REVIEW: Clark Street Premieres Two

REVIEW: Clark Street Premieres Two

Two world premiere plays grace the stage at Clark Street Playhouse in revolving repertory productions by Keegan Theatre. Both plays are lengthy and rather wordy plays, both highly atmospheric. But the worlds they create are very different.

Action in “An Island of No Land at All” takes place all over Europe, but the play creates a distinctly Irish atmosphere.

Carrying the full title “An Island of No Land At All - The Story of O'Malley of Shanganagh,” Peter Coy’s play is based on the works of Irish-American poet and playwright Donn Byrne.

Eric Lucas plays deBourke O'Malley, a swaggering, confident young Irishman returning to his home county after years at sea. He meets and falls in love with Joan Bruce-Bennett, a novice at the Anglican convent established in one of his childhood homes, and manages to convince her to abandon her vocation and marry him.

Ghillian Porter plays Joan with a frailty that’s a taste of things to come, as the bride slowly disintegrates under twin pressures of guilt for abandoning her religious duties and ostracism she and O’Malley experience at the hands of their neighbors.

Watching both Lucas and Porter disintegrate before your eyes in a nearly three-hour play is fascinating. A third member of the cast, Brian Hemmingsen, provides a sense of continuity to the piece in the role of Mr. Moore, who serves as both narrator and participant in the plot — though his place in small community outside of Dublin remains fairly enigmatic through most of the play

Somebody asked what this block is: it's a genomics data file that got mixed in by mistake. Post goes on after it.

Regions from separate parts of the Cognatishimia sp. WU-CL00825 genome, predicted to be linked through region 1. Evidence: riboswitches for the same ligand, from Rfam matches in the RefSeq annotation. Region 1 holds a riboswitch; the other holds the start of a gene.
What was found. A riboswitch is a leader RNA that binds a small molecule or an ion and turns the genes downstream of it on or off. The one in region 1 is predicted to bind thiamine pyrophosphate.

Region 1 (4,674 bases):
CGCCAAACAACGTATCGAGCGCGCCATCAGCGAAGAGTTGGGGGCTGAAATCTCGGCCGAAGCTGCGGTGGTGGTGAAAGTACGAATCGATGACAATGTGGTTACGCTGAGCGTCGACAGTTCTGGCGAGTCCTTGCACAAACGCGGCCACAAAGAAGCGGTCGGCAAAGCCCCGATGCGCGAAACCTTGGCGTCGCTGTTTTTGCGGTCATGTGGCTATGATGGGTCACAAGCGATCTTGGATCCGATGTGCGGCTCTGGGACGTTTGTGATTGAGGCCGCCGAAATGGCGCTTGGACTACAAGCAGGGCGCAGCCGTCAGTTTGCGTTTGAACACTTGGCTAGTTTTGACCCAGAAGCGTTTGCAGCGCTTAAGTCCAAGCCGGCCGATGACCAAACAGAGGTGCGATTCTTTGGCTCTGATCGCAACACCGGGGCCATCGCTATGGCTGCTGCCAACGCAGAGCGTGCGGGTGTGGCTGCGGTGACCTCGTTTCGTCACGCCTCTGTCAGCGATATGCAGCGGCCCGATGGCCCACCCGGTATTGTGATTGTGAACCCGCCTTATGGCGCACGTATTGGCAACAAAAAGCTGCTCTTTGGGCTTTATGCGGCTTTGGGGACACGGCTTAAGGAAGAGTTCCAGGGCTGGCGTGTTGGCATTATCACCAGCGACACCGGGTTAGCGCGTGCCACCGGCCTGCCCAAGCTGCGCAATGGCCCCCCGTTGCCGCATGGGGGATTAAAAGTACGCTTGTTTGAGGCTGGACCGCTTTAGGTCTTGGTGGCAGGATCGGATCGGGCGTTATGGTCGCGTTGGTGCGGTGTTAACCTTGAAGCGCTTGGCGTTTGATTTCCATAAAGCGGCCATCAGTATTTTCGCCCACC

The show is directed by Keegan artistic director Mark A. Rhea in an unhurried manner. The pace gives the audience plenty of opportunity to ponder plot points that Coy’s script to serve up a bit at a time, while a sense of place and time to develop slowly. It is a full and fully satisfying evening of theater to be savored.

Lucas and Rhea switch places, with Rhea on stage and Lucas directing his own play, “Tattoo Sky,” the second premiere in the set. It is equally atmospheric, but very different and not as satisfying.

Instead of an Irish atmosphere, this violent three-actor okay is set in a dilapidated Nevada ranch house. Its atmosphere is reminiscent of Sam Shepard’s more introspective plays. Meanwhile, “Tattoo Sky’s” structure plays with time in ways that are never completely resolved, leaving some questions unanswered.

“Tattoo Sky” turns very violent as Taylor the hit man tortures Ray in an effort to discover the location of a great deal of money. It appears that Ray and Meg have stolen the cash from his employers. However, it is never quite clear who has how much of the booty by the time the play begins.

Rhea gives his trademark intensely smoldering performance as Ray opposite his wife Susan Marie Rhea, as Meg, who exudes a mixture of confidence and sexuality that seems exactly right for a modern cowgirl. Kevin Taylor, as the smooth talking operator who invades their world, plays his part with a swagger very much like that of a mob hit man.

Both plays feature notable word-play in the dialogue. It seems more appropriate in Coy's piece because of the legendary fascination for language of the Irish, while it is not clear just why Lucas has Rhea’s cowboy commit a significant amount of the dictionary to memory.